However, other unstable isotopes of the hydrogen atom have been prepared in laboratories but they are not available in nature. Hence, these unstable isotopes are not studied.
As we all know that, the atomic number of an atom is equal to the number of electrons in that atom and the mass number of an atom is defined as the summation of the number of protons and number of neutrons present in an atom.
For a neutral atom, the number of protons is equal to the number of electrons in an atom to neutralize the charges.
Hence, we can say that Isotopes of Hydrogen atoms will have the same number of electrons/protons but a different number of neutrons in the nucleus.
An atom is represented as a/z x, where X is the chemical symbol of the atom, A and Z are mass number and atomic number, respectively.
Therefore, the nuclear symbol of Protium, Deuterium and Tritium are represented as 1/1H, 2/1H, and 3/1H, respectively.
But, Why Deuterium and Tritium consist of neutrons?
It indicates that the atomic number and mass number of Protium are 1 and 1, respectively. The mass number of Deuterium and tritium isotope is 2 and 3, respectively.
Hence, the hydrogen atom specifically Protium contains only one proton, and one electron as a proton will balance the negative charge of the electron. It does not have any neutron in its nucleus.
However, Deuterium and Tritium isotopes of hydrogen contain one electron and one proton but also consist of one and two neutrons, respectively.
Now, we came to know that the hydrogen atom does not have neutrons. But, the question will come into our mind that why it does not have neutrons?
So, let us find the answer to this question.
Why Hydrogen does not have neutrons?
There are various reasons in the literature for not having neutrons in the hydrogen atom. Let us see these reasons one by one.
The first reason behind the absence of neutrons in the Hydrogen atom is the small size of its nucleus.
Small Hydrogen atomic size
The small size nucleus cannot accommodate heavy neutrons. It can accommodate either proton or neutron as their sizes are comparable.
For maintaining electroneutrality of the hydrogen atom, it allows the proton instead of neutrons.
The other reason for the absence of neutron in the Hydrogen atom is as follows:
The neutrons also stabilize the nucleus by interacting with the proton. The proton-neutron interaction is stronger than proton-proton repulsion.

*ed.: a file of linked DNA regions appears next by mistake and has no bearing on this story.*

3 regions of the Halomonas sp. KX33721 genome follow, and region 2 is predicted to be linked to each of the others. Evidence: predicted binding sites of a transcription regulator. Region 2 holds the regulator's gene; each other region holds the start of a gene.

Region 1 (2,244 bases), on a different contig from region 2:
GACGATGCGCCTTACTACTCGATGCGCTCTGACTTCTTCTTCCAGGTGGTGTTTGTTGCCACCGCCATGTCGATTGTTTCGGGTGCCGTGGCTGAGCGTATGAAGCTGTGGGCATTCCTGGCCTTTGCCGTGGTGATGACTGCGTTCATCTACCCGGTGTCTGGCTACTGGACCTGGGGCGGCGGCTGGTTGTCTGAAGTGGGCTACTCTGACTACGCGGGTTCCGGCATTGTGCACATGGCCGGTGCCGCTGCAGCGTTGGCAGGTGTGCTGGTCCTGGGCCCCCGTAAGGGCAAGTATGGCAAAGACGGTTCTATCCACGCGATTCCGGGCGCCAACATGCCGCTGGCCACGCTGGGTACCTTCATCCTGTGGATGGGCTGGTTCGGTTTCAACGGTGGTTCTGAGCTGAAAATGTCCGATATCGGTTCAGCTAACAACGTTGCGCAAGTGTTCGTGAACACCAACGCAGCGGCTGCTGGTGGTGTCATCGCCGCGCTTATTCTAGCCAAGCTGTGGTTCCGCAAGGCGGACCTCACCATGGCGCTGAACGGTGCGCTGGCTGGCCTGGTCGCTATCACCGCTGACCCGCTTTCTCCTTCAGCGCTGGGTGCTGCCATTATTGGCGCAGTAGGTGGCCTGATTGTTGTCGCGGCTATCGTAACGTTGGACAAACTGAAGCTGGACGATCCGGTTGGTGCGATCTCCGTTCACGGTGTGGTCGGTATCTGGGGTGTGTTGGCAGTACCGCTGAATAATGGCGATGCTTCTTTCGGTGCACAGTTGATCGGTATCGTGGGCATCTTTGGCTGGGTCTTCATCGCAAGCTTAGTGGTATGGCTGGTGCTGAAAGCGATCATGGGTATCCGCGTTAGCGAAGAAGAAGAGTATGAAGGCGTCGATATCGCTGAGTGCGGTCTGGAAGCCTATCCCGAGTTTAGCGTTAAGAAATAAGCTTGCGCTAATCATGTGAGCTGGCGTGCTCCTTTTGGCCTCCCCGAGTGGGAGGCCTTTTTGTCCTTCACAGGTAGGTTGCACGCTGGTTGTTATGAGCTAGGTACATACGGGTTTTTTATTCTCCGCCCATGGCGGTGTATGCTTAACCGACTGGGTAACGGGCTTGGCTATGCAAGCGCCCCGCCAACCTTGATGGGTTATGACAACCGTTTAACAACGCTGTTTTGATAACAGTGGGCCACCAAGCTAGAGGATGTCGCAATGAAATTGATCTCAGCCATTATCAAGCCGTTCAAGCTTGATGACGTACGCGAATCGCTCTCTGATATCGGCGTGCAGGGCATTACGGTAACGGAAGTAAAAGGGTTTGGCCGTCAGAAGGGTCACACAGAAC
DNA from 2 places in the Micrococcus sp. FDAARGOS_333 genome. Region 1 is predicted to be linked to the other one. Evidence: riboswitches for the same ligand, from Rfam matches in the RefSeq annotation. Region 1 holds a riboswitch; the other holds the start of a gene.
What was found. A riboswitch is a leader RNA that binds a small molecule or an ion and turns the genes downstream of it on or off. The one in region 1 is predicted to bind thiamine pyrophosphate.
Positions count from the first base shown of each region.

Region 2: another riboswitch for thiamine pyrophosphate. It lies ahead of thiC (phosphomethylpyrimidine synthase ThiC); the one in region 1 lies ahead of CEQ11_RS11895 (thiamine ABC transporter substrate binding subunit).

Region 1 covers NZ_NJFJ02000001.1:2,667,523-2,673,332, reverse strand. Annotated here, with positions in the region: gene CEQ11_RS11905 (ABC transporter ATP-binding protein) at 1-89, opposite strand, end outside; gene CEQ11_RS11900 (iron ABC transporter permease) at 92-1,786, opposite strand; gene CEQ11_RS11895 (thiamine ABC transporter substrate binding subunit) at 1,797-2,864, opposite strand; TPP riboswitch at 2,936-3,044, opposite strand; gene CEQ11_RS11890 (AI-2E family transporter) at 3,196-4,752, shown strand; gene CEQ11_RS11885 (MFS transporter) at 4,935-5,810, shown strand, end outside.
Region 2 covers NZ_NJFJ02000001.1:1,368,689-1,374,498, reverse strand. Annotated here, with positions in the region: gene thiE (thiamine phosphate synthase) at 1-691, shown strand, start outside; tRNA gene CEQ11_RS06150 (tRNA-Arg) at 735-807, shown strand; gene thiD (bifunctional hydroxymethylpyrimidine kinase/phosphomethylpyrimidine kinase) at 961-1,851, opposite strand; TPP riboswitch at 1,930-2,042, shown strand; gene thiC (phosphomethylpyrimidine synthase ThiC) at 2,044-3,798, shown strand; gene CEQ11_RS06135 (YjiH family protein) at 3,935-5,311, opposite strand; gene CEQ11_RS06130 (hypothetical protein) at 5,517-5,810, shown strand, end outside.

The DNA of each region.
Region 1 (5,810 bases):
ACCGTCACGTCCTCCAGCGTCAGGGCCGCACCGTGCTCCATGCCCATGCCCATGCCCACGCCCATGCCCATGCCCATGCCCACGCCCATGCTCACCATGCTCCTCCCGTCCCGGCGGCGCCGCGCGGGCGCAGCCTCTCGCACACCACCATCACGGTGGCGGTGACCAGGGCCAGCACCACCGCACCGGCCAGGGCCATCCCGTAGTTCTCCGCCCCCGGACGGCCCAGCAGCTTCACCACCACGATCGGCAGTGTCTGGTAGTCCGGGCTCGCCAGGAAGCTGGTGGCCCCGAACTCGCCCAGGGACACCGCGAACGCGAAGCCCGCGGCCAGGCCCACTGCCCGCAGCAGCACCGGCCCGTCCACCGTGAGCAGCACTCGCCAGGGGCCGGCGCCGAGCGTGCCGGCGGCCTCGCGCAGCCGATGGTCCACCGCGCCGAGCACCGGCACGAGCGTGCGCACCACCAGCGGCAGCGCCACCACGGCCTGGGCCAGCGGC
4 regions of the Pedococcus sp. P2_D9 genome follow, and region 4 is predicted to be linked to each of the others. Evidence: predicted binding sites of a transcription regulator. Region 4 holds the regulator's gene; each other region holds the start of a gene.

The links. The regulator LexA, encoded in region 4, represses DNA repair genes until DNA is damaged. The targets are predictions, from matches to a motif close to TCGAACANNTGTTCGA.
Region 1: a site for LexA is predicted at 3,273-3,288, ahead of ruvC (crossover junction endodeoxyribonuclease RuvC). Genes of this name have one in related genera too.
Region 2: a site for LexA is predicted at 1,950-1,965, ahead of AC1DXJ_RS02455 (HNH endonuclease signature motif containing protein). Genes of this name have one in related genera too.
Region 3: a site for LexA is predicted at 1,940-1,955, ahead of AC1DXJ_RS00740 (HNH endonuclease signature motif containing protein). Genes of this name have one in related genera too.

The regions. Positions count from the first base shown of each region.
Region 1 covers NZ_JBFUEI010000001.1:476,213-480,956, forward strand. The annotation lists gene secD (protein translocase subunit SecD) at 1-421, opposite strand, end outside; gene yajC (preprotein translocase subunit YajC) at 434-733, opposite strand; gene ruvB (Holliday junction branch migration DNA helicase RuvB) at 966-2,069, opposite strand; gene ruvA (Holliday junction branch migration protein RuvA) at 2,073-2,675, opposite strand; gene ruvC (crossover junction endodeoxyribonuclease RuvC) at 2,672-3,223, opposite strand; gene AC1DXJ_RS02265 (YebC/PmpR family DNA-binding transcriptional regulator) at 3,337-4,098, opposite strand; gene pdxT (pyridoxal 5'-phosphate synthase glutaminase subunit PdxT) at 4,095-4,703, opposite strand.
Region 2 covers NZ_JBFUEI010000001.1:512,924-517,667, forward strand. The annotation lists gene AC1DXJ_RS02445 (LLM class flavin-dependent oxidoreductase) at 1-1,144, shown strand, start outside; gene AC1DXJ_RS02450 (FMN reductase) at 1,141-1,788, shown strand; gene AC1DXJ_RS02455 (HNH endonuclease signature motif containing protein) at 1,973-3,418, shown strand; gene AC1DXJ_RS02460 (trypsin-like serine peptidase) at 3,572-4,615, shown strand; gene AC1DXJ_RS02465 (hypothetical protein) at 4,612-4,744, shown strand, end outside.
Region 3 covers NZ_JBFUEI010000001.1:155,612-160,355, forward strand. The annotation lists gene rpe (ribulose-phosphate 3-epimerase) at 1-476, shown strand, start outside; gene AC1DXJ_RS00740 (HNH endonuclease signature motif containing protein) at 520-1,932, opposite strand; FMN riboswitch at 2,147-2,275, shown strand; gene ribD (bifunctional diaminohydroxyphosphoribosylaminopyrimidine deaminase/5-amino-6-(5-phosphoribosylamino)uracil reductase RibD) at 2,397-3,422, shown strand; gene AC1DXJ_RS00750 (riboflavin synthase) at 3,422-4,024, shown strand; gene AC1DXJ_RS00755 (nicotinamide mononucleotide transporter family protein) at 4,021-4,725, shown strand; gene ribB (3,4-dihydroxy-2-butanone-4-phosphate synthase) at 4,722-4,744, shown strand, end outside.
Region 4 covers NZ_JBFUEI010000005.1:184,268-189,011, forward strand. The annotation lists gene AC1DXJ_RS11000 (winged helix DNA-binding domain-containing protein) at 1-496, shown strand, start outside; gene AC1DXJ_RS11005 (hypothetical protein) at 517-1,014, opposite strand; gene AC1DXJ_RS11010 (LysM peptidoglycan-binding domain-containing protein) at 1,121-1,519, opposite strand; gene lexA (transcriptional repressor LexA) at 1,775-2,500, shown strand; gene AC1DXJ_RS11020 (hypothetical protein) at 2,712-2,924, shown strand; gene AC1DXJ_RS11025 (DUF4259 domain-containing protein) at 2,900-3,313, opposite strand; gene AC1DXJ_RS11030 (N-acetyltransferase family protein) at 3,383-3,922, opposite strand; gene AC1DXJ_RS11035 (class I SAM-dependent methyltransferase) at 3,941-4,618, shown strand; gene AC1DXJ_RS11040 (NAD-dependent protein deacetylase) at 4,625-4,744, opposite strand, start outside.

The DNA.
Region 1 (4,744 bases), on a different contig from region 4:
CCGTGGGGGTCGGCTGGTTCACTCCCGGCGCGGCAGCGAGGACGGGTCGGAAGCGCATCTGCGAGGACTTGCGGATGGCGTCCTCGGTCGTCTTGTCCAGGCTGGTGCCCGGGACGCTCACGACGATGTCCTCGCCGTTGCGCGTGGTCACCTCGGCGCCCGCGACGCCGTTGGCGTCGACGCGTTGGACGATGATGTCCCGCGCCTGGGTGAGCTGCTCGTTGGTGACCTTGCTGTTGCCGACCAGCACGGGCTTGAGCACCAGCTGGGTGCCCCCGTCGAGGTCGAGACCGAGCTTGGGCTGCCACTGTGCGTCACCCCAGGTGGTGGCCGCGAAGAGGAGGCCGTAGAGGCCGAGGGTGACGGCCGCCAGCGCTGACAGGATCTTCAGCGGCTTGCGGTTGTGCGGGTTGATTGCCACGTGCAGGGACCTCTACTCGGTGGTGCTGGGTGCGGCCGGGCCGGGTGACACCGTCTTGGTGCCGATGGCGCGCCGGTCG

Hence, it diminishes the effect of proton-proton electrostatic repulsion owing to the same charge.
The hydrogen atom contains only one proton, which cannot repel itself. Therefore, the hydrogen atom, especially Protium (1/1H) does not require neutrons for stabilization of the nucleus.
It proofs that hydrogen does not have neutron in its nucleus.
Uses of Hydrogen
1. The hydrogen gas is used for the up-gradation of the fossil fuels by Hydrogenolysis, which means breaking of bond on the addition of the hydrogen gas. For example Removal of Sulphur as hydrogen sulfide gas from liquid fossil fuels
R-S-R + 2H2 —-> 2RH + H2S
2. Hydrogen gas is also used for hydrogenation, which means the addition of hydrogen gas to the substrate. For example The formation of ammonia by the Haber-Bosch Process
N2 + 3H2 —-> 2NH3
3. Hydrogen gas has low viscosity, low density, and high specific heat and thermal conductivity owing to its lightweight. Hence, it is used as the coolant in generators as well as in power stations.
4. Hydrogen forms several organic compounds and also metal hydride.
In a nutshell, the hydrogen atom does not contain neutrons because
1. The size of the nucleus of the Hydrogen atom is very small and hence, the nucleus cannot accommodate neutrons.
2) The neutrons stabilize the nucleus by interacting with its proton to reduce the effect of proton-proton repulsion. As hydrogen atom contains only one proton.
Therefore, it does not have other protons for repulsion, which excludes the requirement of the neutron in the hydrogen atom.
Both these factors lead to the instability of the hydrogen atom in its native state and it is found in diatomic form as hydrogen gas (H2).